After 30 essay drafts in three weeks, an interview conducted in Spanish with the Fulbright Commission and her studious upkeep of worthy grades in classes within all three of her majors, University of Nevada, Reno undergraduate student Allana Noyes has been awarded a Fulbright scholarship to go to Mexico and teach English for a year.
"I'm really excited to go back to Mexico," Noyes, triple-major in linguistics, Spanish and French, said. "I just love it there. It's so beautiful. I'm so happy that I get to work there."
The Fulbright U.S. Student Program provides awards that place grantees in schools in different countries to supplement local English language instruction. While spending a year in Mexico with the Fulbright English Teaching Assistant Program, Noyes hopes to gain linguistic and cultural knowledge to enhance her translation of literature from Spanish into English.
She plans to spend the year reading, writing and absorbing the culture and language of Mexico while also giving back to her host community through her proposed community project. Campaigns have been started in Mexico to increase literacy, and Noyes hopes to support that need by focusing her efforts on education in Spanish and English literacy. She is particularly fascinated by literature from Latin America and is also interested in human rights issues dealing with Mexican and United States relations.
Noyes appreciates the people who have helped her reach her goals, especially her mother, whom she considers her hero. She said her mom has inspired Noyes to work hard and follow her passions in life.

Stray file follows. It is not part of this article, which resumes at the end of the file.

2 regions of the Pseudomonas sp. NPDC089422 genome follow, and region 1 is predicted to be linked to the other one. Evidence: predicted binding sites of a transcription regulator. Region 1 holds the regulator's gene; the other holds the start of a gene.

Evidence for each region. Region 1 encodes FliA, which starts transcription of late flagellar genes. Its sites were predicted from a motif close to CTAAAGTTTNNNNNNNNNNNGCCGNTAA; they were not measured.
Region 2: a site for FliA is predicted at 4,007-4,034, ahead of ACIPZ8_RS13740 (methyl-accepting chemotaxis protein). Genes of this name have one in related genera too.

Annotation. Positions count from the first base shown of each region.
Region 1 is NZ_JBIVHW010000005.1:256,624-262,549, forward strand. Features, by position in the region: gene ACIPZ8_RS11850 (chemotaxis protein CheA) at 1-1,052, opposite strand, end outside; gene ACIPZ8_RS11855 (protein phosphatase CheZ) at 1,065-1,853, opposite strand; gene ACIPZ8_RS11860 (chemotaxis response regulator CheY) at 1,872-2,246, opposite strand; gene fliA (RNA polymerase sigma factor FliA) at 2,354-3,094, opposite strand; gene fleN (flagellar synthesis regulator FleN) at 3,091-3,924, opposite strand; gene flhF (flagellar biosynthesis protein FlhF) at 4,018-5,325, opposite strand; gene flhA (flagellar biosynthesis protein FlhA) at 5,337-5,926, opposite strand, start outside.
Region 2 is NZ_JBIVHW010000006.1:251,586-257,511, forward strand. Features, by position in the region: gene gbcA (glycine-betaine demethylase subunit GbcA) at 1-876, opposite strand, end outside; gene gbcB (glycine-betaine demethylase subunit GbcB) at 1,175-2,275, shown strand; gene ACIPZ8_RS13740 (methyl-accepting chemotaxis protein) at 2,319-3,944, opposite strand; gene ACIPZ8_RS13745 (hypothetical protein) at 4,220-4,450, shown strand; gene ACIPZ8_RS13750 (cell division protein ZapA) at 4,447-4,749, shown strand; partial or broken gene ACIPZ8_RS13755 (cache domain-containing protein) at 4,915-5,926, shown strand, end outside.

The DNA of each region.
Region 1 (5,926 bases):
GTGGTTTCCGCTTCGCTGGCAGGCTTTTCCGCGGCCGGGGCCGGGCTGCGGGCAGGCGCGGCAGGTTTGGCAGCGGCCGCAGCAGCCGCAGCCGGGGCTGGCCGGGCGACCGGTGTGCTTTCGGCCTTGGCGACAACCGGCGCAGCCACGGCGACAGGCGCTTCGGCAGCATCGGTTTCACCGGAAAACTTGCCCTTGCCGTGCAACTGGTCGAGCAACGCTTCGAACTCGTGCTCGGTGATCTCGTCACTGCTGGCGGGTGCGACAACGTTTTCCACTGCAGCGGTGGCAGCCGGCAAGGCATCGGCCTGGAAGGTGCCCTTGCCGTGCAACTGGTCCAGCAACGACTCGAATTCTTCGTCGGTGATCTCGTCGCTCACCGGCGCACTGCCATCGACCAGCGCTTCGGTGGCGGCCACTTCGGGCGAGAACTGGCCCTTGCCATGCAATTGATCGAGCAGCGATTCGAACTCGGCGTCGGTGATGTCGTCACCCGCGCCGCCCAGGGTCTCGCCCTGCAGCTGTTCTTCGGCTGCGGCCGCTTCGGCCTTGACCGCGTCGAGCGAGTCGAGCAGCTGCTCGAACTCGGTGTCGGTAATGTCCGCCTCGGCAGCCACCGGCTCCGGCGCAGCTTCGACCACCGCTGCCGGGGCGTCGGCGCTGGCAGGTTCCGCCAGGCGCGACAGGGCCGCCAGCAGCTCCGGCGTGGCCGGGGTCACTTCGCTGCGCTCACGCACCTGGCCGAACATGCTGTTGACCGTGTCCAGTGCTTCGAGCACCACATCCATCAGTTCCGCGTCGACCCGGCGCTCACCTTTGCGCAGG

"She has taught me everything I know about tolerance, loyalty and sacrifice," Noyes said.
To arrive at her award-winning essay, her numerous essay drafts were repeatedly edited by University Assistant Director for the Honors Program Daniel Villanueva and John Pettey from the University's Office of Undergraduate Fellowships, as well as by her mentor, Jodie Barker, a lecturer of French in the College of Liberal Arts.
Noyes thanks Barker for being a reliable source of support and guidance. She considers Barker's unswerving belief expressed in her to be an incredibly empowering force in her life.
"She always believed in me," Noyes said. "In a professional sense, I've never had someone encourage me to be brace and to be my best like she has. She is wonderful and cares so much about her students."
Noyes already spent a semester in Mexico in 2010, through the University Studies Abroad Consortium's program in Puebla, Mexico.
Following what she considers to be an unforgettably positive experience in Mexico, she decided to take time to study and practice French as a live-in nanny, teaching English to two boys in France for a year. In retrospect, it surprised her how much she learned about the art of instruction during the time she spent caring for those boys.
Although she lived near Paris and said she really enjoyed embedding herself in the culture of France, she ultimately felt more comfortable and gratified in Mexico.
In 2011, Noyes came back to the University to pursue her studies in linguistics. During High School she never really expected to attend any sort of higher education, especially because neither of her parents did, but her love for language fueled her need to learn more. Due to this desire, Noyes took almost every Spanish and French class available here at the University.
"It's really fortunate to find something you're passionate about," she said. "Not everyone is so lucky."
Ultimately, she would like to pursue her passion for language and linguistics through writing creative and literary translation. She is excited to be going into a graduate program which not only focuses on translation, but understands of the need for skills in creative writing, rooted in the belief that good writers make good translators.